Firstly a little bit about I2S or I²S, which is a  uni-directional PCM serial connection between two  digital audio devices. There are three signal lines, TDM  (the data line),  word select and serial clock.   There may be a fourth signal line for out to force bi-directional communication and is relevant to specific manufacturer.  (so you will see some advertising bi-directional devices).  I2S is not to be confused with I2C which is a control device, I2S is strictly for data.

Before we move on to a working design a little bit about the famous TI PCM2707C stereo audio DAC chip.

By looking at various working examples from contributors to audio ezines the PCM2707 seems to be one of the easiest to work with, especially when it comes to high quality, high performance DACs.

The TI site

What is most relevant here is the contributor (I rate this as one of the best) used the lower rated 7205 chip for his first build and noticing the very improved results over his motherboard audio and then went on to build the next revision using a 7207.   Board, BOM and all needed is in the gist of the article.

The TDA7207 is the USB – DAC I2S serial data to TDA1794A H/W control (TI and pdf here).

I do believe I am actually bookmarking JEDAC’s project more for my own benefit than yours.  Projects are coming out of my ears but this is a definite. As mentioned prior, this is not a simple breadboarding project but as a firm believer in TI products and with the TDA1794 boasting a 132dB SNR this is not a project to be sniffed at.

ADC or rather A/D Converters – more for the analogue fan

I have found it interesting that there seems to be more activity around DACs than Analogue to Digital conversion on the web. One would think that a vast majority of us would want to copy their old vinyl, cassettes and open reel tapes to a hard drive than taking the music off a hard drive and play it through headphones but this does seem the case. Well sometimes not.

I had reason to purchase a certain well known brand of USB output turntable for just that purpose and blow me down if the turntable generated more noise (rumble) than the old vinyl disk.  If you do have one, think about removing the ADC for a better quality turntable.  Oh yes, these turntables have plastic platters, think about weighing them, it makes a world of difference. As a DIY DAC whip it out and use it somewhere else if need be. I tried it and it wasn’t that bad to be honest.  I prefer to keep things as they were though so back in it went again.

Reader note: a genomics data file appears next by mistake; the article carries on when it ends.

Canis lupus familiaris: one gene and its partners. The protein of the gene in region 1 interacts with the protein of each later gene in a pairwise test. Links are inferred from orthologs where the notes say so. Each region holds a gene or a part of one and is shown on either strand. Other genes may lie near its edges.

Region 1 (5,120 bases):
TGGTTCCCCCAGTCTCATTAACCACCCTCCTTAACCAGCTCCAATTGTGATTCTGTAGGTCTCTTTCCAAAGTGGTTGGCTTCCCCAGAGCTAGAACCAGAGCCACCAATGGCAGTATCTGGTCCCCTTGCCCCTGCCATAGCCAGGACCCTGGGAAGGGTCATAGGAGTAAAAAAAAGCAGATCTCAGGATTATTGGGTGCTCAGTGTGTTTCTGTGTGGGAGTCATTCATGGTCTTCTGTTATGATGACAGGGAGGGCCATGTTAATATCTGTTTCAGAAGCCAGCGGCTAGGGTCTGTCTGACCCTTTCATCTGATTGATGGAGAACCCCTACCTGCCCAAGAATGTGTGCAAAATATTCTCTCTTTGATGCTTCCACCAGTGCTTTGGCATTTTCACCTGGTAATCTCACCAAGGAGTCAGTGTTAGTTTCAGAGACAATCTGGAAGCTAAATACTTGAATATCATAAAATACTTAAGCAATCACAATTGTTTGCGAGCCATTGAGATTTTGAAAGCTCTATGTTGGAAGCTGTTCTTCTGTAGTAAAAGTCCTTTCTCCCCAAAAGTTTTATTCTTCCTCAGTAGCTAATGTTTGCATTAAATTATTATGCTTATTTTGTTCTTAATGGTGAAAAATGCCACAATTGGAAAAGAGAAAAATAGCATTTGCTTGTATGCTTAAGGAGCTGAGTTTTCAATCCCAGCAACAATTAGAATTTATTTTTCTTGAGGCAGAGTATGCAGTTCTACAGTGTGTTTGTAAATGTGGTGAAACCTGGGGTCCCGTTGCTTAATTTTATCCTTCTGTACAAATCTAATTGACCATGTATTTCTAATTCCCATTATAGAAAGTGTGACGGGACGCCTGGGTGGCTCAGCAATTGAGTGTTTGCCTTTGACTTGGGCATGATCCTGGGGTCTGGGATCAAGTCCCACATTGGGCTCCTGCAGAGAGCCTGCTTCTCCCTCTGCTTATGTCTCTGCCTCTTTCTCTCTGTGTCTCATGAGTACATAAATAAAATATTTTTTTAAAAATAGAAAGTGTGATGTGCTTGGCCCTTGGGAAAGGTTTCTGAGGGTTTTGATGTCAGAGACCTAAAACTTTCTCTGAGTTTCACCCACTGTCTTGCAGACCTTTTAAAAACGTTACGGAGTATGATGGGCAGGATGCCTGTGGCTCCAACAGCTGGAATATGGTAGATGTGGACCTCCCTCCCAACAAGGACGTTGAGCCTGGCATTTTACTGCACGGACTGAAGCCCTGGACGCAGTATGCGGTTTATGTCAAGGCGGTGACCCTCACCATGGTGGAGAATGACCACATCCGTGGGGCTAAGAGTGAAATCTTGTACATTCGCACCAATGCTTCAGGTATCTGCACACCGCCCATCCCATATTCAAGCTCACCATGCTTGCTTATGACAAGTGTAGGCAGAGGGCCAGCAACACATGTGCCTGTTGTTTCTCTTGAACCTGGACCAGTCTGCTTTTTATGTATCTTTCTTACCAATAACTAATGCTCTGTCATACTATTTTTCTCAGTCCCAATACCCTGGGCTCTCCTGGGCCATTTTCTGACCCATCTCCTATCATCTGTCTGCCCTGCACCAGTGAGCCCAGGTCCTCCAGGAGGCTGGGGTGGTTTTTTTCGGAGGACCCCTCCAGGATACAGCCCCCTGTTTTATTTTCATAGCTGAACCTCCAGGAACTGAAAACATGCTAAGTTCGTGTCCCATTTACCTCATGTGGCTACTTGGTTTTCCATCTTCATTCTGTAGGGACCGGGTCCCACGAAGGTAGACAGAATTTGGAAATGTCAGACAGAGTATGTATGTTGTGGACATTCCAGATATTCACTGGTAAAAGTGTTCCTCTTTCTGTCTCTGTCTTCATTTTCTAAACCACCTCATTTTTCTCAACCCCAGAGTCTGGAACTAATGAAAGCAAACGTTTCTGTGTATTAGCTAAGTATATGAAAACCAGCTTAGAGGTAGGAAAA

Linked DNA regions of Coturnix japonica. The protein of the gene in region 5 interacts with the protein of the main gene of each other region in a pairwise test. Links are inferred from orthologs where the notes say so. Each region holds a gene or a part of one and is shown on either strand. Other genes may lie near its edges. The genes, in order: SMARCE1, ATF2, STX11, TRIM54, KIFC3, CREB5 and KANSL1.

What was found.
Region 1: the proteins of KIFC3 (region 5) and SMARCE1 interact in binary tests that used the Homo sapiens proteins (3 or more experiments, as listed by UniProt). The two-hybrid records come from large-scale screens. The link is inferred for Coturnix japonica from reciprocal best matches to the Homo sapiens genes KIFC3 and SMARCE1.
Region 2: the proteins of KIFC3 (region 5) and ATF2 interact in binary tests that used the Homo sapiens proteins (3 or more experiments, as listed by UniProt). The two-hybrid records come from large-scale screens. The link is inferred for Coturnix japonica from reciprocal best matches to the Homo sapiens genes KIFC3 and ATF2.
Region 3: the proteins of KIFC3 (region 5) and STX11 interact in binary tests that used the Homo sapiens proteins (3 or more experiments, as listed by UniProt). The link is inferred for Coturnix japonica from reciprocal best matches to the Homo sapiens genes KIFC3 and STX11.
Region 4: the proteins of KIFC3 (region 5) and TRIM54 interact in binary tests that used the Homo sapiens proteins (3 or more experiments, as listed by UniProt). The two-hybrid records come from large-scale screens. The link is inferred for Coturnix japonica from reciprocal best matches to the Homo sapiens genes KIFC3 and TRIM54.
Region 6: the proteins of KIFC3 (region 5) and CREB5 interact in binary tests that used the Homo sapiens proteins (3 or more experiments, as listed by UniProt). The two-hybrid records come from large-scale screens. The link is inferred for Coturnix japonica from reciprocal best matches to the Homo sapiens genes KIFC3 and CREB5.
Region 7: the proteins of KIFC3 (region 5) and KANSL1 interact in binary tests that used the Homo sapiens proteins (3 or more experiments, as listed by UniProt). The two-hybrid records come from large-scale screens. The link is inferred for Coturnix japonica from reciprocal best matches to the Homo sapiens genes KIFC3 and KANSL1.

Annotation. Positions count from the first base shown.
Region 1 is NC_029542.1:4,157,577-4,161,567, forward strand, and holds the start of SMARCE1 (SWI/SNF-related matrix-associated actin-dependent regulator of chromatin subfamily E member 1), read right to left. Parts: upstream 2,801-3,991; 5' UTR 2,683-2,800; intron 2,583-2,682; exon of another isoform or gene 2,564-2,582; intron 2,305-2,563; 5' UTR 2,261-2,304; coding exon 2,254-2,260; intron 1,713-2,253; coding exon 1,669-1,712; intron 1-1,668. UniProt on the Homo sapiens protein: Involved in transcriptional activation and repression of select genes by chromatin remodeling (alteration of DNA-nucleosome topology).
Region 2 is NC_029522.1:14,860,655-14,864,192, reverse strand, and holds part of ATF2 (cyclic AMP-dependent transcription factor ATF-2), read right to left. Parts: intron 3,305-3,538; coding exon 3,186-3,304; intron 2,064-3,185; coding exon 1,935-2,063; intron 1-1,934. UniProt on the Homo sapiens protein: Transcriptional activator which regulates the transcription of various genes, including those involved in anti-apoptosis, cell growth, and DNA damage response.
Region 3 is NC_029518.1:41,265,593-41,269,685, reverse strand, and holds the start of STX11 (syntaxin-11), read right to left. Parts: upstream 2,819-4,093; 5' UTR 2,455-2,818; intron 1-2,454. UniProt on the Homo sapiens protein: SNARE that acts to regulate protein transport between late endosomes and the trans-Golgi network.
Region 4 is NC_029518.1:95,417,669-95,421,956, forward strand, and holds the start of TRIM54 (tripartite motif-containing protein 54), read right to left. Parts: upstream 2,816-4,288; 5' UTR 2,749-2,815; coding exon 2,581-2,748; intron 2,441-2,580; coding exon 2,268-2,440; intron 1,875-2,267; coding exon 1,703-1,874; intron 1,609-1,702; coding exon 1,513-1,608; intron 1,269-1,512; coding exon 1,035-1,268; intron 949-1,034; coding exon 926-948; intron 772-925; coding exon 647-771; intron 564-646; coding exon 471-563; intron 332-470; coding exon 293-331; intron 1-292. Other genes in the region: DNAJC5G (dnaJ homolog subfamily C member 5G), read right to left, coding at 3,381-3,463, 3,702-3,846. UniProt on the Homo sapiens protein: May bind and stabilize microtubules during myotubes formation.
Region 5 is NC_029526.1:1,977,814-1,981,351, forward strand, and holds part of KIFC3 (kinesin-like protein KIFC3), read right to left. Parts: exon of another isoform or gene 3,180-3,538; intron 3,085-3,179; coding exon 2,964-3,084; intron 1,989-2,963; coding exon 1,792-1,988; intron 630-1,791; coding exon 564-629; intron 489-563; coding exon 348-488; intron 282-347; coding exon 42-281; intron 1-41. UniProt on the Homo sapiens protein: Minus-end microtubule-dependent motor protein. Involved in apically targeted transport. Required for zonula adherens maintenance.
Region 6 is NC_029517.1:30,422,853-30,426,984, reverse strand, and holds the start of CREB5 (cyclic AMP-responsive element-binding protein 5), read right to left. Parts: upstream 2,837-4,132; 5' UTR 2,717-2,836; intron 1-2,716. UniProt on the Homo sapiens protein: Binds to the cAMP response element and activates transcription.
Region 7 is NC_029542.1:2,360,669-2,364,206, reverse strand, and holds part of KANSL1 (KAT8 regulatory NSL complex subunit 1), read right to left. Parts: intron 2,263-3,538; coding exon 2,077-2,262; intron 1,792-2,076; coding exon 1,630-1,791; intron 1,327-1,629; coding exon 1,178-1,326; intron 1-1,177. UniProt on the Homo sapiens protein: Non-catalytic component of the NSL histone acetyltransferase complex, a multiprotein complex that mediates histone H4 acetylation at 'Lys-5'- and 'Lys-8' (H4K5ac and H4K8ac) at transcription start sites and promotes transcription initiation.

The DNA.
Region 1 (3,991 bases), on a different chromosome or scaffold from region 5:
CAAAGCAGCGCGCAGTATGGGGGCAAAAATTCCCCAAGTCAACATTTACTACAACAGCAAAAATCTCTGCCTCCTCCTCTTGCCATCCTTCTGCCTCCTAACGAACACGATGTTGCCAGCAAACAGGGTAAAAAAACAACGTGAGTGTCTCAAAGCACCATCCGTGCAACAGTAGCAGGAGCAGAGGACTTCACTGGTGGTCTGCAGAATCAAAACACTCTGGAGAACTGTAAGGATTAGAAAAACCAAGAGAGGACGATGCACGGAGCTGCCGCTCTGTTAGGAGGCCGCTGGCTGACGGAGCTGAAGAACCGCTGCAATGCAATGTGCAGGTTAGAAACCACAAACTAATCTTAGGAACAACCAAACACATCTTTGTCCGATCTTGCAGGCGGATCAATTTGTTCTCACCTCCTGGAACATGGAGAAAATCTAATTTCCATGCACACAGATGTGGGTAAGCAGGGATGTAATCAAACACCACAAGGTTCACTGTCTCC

The SATODATA from AV Supply. Have not tested one, sampling at 48kHz.  The better known commercial product is the AU-D4, also 48kHz and probably uses the same chipsets.

Note that the ADC may need preamplification from the turntable. The cheaper ones do, so look at about 300 x amplification or 30dB. (voltage amplification).

Of cours one can buy a higher end turntable, omitting the obvious entry levl products on the market. Expensive, yes but worth it. Then again you may still want to build your own.

An ambitious project for an beginner to intermediate enthusiast can be found on the German Beis website – the AD24QS. Pricing here.

I’m not really going into the specifics here, this is for a future article on A/D conversion but from what I have read, the AD24QS is a high quality package / kit / project at a very reasonable price. There’s plenty on DIY DAC builds but one needs to ensure that you get what you pay for.

I am a very big Focusrite fan but if one had to take any high quality DAC/ADC mixer for that matter, with a MC or MM RIAA corrected preamplifier one can make outstanding recordings from a good quality turntable.  It would be simply insane to spend that kind of money to record bad quality disks.

Software

For the price (free) Audacity is very powerful and all one really needs for high quality recordings.

In conclusion I must confess that I have had great results from the AV Supply DAC connected to the humble Pioneer A5.  For a student on a budget this makes for a really good sounding system (I used Castle Knight 1s, bookshelf).

More about DACs – A/D Converters

More about DACs – the A/D Converter